BY LESLIE PARRILLA The Press Enterprise
Published: December 18, 2012;
Army Sgt. Jordan Sisco sat in a black Audi waving from a passenger window in
disbelief as thousands of people he didn’t know lined Main Street in Corona on
Tuesday, Dec. 18.
They were waving flags, holding signs, carrying babies and braving
intermittent rain to show the soldier they didn’t know that he meant something
to them.
The 22-year-old veteran, who lost both legs and his left thumb in Afghanistan
from an improvised explosive device, was coming home for several weeks before
returning to San Antonio for physical rehabilitation, said his father John
Sisco, who pushed his son in a wheelchair.
Jordan Sisco sat in front of his family’s house saying he didn’t deserve the
attention, but others did because they made the ultimate sacrifice. They didn’t
come back, and can’t see their families or see the same homecoming, he said.
Sisco stepped on an explosive while on foot patrol in Kandahar in July,
suffering additional damage to his pelvis, colon and bladder. He has been
undergoing medical treatment since the injury.
On Facebook, the Santiago High School graduate describes the difficulties
adjusting to a new life, especially relying on others for basic needs such as
opening a cupboard or taking food from the refrigerator.
“I’m no hero … People have been telling me I’m great and all that … The real
heroes are the ones that didn’t get to experience greetings like this,” Sisco
said. “My God, I’m so happy to see family and friends … I gave a little bit too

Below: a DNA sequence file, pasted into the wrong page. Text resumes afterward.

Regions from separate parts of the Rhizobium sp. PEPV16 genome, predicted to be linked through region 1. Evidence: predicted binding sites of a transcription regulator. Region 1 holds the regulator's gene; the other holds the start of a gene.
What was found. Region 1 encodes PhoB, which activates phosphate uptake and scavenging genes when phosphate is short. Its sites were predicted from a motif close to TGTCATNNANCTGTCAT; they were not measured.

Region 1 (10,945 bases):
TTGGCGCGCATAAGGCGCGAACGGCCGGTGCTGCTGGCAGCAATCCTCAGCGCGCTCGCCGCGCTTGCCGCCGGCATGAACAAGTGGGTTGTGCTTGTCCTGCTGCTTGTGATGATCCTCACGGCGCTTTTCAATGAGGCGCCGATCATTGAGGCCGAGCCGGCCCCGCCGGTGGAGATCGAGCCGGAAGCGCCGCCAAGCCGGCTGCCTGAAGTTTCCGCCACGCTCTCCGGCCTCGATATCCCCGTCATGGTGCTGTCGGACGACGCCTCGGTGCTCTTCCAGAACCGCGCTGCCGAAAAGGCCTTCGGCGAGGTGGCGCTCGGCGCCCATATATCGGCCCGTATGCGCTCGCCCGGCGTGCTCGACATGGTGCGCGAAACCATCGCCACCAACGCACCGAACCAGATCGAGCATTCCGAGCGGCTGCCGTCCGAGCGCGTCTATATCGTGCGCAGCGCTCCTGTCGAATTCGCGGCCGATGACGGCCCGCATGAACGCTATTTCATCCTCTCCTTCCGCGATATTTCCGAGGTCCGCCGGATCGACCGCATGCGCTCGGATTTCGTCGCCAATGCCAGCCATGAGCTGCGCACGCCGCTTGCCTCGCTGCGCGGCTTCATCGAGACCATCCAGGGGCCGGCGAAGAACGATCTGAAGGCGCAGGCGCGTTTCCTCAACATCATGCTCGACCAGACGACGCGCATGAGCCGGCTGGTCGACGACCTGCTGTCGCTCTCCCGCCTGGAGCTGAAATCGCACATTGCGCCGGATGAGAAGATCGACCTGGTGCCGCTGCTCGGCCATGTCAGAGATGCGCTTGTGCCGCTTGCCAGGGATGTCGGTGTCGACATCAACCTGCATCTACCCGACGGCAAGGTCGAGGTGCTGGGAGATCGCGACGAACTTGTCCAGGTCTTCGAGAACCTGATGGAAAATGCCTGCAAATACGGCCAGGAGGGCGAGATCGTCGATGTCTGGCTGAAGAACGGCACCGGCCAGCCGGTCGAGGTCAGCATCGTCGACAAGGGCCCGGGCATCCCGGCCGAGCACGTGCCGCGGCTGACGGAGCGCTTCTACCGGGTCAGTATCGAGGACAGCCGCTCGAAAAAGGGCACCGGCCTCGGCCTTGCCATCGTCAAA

much, in my opinion.”
Sisco enlisted in 2008 and plans to leave the military after rehabilitation,
possibly to become a history teacher, said his father, who called his son a
“soldier’s soldier” who nearly died of his injuries.
“When he was a little kid, probably about the eighth grade … he knew that he
wanted to be in the military. He knew he wanted to make a difference,” the elder
Sisco said.
And to the thousands of people lining three miles of Main Street, including
13-year-old Joseph Moreau — who had been waving a large flag for 45 minutes
waiting for Sisco — the soldier made that difference. It was irrelevant to
Joseph that they didn’t know each other.
“Anybody who does come back is a friend of mine,” Moreau said, wearing a red
karate gi with other students. “It’s awesome that people serve and when they
come back, their spirits are still high.”
Several employees at First Team Real Estate postponed a meeting so about 30
of them could stand in front of their office at Main Street and Highway 91
waving flags to show support for Sisco’s police-escorted procession.
A little further up Main Street, paramedics and firefighters from Mission
Ambulance parked their ambulance at a gas station and stood on the sidewalk
holding flags as another unit answered calls.
“Another unit is clearing a call and going to join us, too,” paramedic Julie
Gold said.
About 45 children stood in the rain in front of All American Karate.
“It’s All American Karate,” owner John Lipari said. “How could we not be out